How heart failure nurse specialists are making a difference to patients with complex conditions
As a community heart failure nurse specialist, my role includes providing care, advice, support, education and medication management to people who have been diagnosed with heart failure. Palliation is also an important part of my role.
In most cases, heart failure is a long-term condition with no cure. Our aim is to help in symptom control, which we achieve through treatments, lifestyle changes and medication.
Shortness of breath, fatigue, and oedema are the most common symptoms the heart failure patient suffers. Managing these is crucial for the patient’s wellbeing, and a key part of the community heart failure nurse specialist role.
Diuretics are essential in decompensating heart failure. Most diuretics regimes are oral but during a decompensating episode, oral medication may not be well absorbed and becomes less effective. This can, in some cases, lead to chronic fluid retention – potentially resulting in frequent hospital admissions for intravenous diuretic therapy.
At Northumbria Healthcare NHS Foundation Trust, we are committed to ensuring that, where possible, patients are cared for in their place of choice and any unnecessary admissions to hospital are avoided. Through integrated working across secondary and primary care, we identified that these frequent admissions were undesirable for our end-stage heart failure patients and that an alternative option, which enabled them to receive treatment at home, would be beneficial.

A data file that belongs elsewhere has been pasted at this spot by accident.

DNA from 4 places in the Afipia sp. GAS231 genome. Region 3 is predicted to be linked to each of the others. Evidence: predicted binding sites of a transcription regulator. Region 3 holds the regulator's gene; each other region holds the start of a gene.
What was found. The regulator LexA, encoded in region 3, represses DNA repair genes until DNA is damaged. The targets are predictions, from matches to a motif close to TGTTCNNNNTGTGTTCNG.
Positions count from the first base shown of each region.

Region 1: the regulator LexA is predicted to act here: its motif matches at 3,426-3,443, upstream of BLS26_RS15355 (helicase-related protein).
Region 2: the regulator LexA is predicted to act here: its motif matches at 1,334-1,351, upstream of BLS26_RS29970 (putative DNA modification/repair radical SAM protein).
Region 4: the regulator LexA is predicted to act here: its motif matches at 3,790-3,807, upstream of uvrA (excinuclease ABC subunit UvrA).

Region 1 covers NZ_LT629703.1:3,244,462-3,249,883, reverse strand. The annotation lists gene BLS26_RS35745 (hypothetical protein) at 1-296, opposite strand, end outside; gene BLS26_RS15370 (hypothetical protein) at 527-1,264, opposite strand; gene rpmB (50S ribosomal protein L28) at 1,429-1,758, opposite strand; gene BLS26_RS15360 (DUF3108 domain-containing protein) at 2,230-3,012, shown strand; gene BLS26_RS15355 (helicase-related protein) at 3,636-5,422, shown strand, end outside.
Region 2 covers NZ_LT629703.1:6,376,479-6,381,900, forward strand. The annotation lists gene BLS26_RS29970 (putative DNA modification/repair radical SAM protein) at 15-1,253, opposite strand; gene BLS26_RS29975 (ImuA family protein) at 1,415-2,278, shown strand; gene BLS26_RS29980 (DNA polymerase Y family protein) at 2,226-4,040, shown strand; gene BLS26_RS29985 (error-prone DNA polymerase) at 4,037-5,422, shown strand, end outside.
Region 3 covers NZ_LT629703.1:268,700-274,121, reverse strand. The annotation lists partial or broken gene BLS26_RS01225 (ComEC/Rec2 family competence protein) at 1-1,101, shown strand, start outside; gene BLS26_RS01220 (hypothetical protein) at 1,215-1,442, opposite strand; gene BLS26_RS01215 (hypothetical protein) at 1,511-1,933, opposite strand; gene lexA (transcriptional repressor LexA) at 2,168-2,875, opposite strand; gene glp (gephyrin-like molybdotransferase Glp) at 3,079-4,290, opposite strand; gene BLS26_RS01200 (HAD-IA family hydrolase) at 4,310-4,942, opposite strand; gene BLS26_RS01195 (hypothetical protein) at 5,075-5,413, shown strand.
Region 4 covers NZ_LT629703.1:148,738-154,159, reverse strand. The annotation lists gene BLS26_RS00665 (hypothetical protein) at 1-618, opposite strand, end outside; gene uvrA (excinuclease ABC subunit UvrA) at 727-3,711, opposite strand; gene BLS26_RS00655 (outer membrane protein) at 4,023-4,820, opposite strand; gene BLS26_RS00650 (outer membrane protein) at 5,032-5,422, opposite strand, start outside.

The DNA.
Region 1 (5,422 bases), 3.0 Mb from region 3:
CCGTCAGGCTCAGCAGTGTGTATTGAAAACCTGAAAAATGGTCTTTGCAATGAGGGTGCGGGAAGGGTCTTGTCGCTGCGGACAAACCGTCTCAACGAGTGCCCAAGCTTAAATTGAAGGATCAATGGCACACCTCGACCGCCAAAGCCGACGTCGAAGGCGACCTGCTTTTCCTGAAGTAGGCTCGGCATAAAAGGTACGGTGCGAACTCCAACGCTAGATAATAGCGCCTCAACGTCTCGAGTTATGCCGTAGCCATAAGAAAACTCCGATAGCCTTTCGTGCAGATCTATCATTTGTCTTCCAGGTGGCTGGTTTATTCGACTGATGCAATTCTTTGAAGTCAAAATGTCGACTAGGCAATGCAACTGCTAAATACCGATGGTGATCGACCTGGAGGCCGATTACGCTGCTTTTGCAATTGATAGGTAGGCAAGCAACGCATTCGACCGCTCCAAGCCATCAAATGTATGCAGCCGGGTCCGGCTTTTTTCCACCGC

Over the past two years, I have been involved in a pilot enabling the administering of continuous subcutaneous infusion diuretic therapy for end-stage heart failure patients in the community. This is an alternative to intravenous therapies, enabling patients to receive care in their home environment instead of being admitted to hospital. It also has facilitated early discharges for this group of patients.
The pilot was developed and is a partnership between the palliative care teams and consultant cardiologists, closely working with the community heart failure nurse specialists team. End-stage heart failure patients are identified through joint working. A personalised management plan is developed for each patient, which provides the community nursing teams with a structure to follow when delivering the continuous subcutaneous infusion therapy.
Our team oversees and facilitates each patient’s management plan. We are a source of reference, advice and referral for the community nursing teams, patients, GPs and secondary care.
The therapy is administered via a syringe driver, and managed by community nursing teams, whose support and enthusiasm has been superb, significantly benefitting our patients. The diuretics are prescribed by the patient’s GP and dispensed in the community. Links have been formed between all the teams involved, resulting in a professional, seamless and patient-centred service.
Since we introduced this pilot, we have used this treatment for 11 end-stage heart failure patients. The figures show that we have been able to prevent hospital admissions, and facilitate early discharge. Also, if they are admitted, we have reduced the length of stay because treatment can be continued in their homes. The pilot has also given patients more choice about their place of care, which is always a priority. Feedback has shown that this improves their quality of life.